Feeling stuck in a rut? Sensing that you aren’t making the most of your potential? When struggling to come up with an idea for a business or product, inaction is the enemy. Follow these simple tips to increase your productivity and keep your eye on the prize.
1. Treat the process like a muscle. Any creative process, whether that be brainstorming a new business proposal or writing the next great novel, is an act of practice and perseverance. Few and far between are they that can sit down and spontaneously create brilliant content with no time spent getting up to speed. So put yourself to work daily: establish a schedule and stick to it. Remember that everything you create needn’t be brilliant: you’re better off coming up with ten lousy ideas and one genius plan then you are struggling to ensure your output is continually unimpeachable.
2. Practice doesn’t make perfect—perfect practice makes perfect. It’s common knowledge that practicing a skill yields improvement, but how true is this in reality? Granted, you have to start somewhere, but an exercise in repetition won’t produce the intended result if the exercise itself is flawed. Make sure that part of your routine involves a stern, honest examination of your skills. Involve your friends if necessary—they are far more likely to spot errors in judgment to which you may be blind. And speaking of friends …
3. Collaborate. There have been examples of progress through isolation in the past, but by and large, innovation is the result of collaboration. So talk to your peers and organize a system of coaching and cross-pollination. Have frank discussions about each party’s unique skill set, and see how you can combine individual strengths to collective prowess.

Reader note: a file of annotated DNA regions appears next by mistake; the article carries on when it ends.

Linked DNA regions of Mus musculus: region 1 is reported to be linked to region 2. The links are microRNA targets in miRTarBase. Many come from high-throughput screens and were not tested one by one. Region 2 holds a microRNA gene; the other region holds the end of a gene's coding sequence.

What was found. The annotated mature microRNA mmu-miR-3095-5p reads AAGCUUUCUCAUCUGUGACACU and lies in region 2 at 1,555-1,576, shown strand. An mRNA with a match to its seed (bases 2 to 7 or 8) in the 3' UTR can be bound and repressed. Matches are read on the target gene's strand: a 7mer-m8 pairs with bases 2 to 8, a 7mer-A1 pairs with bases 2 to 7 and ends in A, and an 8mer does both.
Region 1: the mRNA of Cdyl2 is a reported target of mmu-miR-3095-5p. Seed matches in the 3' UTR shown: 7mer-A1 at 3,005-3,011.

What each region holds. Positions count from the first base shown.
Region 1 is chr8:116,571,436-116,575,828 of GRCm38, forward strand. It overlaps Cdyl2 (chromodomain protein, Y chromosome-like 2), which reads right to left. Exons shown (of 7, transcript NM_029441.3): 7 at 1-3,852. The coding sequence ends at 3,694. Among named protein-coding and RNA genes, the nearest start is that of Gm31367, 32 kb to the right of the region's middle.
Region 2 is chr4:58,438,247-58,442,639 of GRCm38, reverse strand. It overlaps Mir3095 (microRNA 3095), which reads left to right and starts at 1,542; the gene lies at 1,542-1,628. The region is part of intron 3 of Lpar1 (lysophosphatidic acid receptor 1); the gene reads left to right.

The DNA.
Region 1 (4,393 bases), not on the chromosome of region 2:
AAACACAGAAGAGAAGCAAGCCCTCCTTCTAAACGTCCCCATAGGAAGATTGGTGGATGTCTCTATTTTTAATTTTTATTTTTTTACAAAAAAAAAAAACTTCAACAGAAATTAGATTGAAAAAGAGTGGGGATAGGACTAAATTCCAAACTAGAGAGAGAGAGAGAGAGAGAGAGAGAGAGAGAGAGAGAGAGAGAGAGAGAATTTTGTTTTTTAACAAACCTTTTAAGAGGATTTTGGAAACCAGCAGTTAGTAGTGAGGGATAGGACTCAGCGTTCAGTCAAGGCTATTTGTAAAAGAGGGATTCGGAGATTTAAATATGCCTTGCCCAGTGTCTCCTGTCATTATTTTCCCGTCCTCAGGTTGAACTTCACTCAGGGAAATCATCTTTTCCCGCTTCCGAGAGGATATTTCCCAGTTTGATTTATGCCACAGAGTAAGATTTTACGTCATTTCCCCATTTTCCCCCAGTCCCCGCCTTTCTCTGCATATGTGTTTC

4. Diversify the process. If you’re having trouble finding the inspiration for whatever project you’re currently undertaking, moving forward can seem an impossible task. The more you think about it, the harder it can be to overcome one particular stumbling block. Circumnavigate this pitfall by directing your attention elsewhere temporarily—you’ll find that when you return to the problem you are able to see it with a fresh set of eyes.
5. Get off the computer. We are a wired society, fettered to the devices that enable our world. But these systems can be counterproductive: studies show that people read hard copy up to 30% than they do electronic, and that data retention for handwritten material is nearly four times that of typed work. So close the laptop, turn off your phone and sit down with a fresh pad of paper. You’ll be amazed at the results.
6. Just do it. It may sound obvious, it may sound trite, but clichés are clichés for a reason. If you’re struggling to get off the ground the solution can be as simple as forcing yourself to start. Write a detailed account of your commute to work, or develop a plan for the perfect boardroom luncheon. The more you force yourself to think, the more your mind will remember that thinking is what it does best.